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The decision to classify dental offices as nonessential during the coronavirus pandemic, and limit office visits to emergency care, puts us back 30 years or more—back when dentistry was considered necessary only when someone had a toothache. I am reminded of the statement some years ago by the US Surgeon General which essentially said there cannot be overall health without oral health.
The dental profession has been using PPE, high-volume suction, autoclaving, disinfecting, and many of the other protocols that need to be in place in this new world in which we now live. Yes, some of the items we use will have to change—including N95 masks, etc.—but the basic practices and behaviors for infection control and safe dentistry are already in place.
The soft opening protocols advocated when the all-clear is sounded could have been implemented all along—longer appointment times, staggered appointments, no one in the reception area, check in by phone from the car, use of thermometers, front desk counter shields, and so on. If oral health is essential for overall health, why was the dental profession relegated to nonessential status?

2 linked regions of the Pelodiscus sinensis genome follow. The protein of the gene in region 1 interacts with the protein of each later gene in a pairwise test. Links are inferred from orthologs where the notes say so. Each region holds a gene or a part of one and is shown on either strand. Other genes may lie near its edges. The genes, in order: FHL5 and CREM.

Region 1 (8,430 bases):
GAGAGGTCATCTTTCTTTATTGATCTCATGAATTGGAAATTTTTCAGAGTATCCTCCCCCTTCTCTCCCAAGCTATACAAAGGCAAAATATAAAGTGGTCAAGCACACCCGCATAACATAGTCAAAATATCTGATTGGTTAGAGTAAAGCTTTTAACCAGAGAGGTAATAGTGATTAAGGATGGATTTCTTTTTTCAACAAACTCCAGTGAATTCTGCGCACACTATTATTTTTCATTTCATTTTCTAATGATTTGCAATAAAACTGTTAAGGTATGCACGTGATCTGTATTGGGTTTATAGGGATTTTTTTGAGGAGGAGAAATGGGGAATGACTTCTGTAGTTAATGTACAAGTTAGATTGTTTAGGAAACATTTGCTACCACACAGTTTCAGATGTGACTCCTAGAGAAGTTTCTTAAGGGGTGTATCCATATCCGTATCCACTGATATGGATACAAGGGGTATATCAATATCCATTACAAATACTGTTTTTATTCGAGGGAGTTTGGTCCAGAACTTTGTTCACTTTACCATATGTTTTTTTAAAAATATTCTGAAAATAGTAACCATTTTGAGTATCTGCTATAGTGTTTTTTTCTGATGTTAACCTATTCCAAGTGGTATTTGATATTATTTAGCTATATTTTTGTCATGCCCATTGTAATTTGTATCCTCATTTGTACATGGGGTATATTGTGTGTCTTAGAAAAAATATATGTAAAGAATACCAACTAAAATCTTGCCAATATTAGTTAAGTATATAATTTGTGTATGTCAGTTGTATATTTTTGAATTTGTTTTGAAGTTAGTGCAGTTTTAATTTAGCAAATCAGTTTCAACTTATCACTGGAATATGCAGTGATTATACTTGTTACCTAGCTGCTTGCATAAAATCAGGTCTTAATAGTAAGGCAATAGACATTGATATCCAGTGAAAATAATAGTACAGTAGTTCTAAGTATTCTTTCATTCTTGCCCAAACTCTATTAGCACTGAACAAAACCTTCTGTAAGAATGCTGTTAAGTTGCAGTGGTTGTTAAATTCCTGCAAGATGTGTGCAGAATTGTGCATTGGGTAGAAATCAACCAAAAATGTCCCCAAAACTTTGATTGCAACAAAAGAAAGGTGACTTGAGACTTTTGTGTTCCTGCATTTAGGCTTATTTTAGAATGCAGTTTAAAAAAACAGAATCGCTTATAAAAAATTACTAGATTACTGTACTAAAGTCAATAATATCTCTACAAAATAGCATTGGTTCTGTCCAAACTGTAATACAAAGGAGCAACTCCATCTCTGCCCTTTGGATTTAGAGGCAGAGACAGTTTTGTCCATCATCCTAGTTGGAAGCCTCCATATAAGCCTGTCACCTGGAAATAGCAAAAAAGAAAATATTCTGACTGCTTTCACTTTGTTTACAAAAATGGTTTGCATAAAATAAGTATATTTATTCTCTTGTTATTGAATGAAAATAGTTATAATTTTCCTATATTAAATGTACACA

The public officials who made these decisions should have to explain how and why they made this call. What data did they use in their decision-making? It all seems arbitrary especially when marijuana dispensaries are open as are liquor stores in most states. I would like to hear an explanation for these decisions.
We may have only ourselves to blame. I did not hear any pushback or public outcry when the nonessential tag was placed on dentistry. There may have been some voices, but they were not loud enough. Professional organizations at every level were largely silent. Even if a change to essential status could not have been made, it would have been nice to hear some organization advocating for us and the services we provide.
Office reopening checklists are fine and necessary, but a greater effort to keep our offices open for the benefit of the patients we serve would have been better. I am willing to bet that if the public were surveyed, a large percentage of people would want their dental offices to be open. Those who were not comfortable coming in could defer their dental visits until the quarantine was lifted. Just something to think about.
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Richard H. Nagelberg, DDS, has practiced general dentistry in suburban Philadelphia for more than 30 years. He is a speaker, advisory board member, consultant, and key opinion leader for several dental companies and organizations. He lectures on a variety of topics centered on understanding the impact dental professionals have beyond the oral cavity. Contact Dr. Nagelberg at firstname.lastname@example.org.